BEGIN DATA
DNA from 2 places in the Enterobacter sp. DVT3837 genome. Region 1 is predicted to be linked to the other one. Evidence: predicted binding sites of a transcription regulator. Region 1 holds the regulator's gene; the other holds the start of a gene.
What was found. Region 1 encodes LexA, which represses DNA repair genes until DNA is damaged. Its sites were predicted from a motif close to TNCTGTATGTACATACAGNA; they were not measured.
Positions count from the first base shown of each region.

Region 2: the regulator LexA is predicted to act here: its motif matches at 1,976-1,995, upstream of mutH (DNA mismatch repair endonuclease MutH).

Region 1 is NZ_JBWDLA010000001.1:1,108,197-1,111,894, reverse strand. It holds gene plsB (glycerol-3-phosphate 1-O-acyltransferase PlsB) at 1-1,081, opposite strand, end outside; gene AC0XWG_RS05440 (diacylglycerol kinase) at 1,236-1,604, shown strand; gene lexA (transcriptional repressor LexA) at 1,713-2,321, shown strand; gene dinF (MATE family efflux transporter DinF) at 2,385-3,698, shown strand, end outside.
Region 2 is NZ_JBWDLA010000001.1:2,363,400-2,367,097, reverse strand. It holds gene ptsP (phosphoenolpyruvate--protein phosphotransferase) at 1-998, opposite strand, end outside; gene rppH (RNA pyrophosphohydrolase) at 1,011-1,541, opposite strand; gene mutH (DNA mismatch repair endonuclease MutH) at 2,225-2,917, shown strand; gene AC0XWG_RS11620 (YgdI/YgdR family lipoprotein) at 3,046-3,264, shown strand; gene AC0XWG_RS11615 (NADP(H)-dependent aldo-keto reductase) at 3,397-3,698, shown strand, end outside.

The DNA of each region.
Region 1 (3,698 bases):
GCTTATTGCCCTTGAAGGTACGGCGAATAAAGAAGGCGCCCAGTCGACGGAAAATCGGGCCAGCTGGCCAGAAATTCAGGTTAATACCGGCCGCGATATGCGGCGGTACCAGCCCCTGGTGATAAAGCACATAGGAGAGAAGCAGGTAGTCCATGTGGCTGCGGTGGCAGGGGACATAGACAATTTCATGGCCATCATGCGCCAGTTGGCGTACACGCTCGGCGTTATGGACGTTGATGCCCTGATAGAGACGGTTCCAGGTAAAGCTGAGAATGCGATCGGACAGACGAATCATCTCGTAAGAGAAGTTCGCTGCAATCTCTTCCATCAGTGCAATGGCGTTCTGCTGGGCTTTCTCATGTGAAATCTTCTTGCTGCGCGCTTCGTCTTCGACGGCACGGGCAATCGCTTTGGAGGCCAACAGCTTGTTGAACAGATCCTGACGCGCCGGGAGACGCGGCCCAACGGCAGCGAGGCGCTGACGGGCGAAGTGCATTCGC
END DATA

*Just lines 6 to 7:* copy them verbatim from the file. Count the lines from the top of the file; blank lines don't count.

Region 2 is NZ_JBWDLA010000001.1:2,363,400-2,367,097, reverse strand. It holds gene ptsP (phosphoenolpyruvate--protein phosphotransferase) at 1-998, opposite strand, end outside; gene rppH (RNA pyrophosphohydrolase) at 1,011-1,541, opposite strand; gene mutH (DNA mismatch repair endonuclease MutH) at 2,225-2,917, shown strand; gene AC0XWG_RS11620 (YgdI/YgdR family lipoprotein) at 3,046-3,264, shown strand; gene AC0XWG_RS11615 (NADP(H)-dependent aldo-keto reductase) at 3,397-3,698, shown strand, end outside.

The DNA of each region.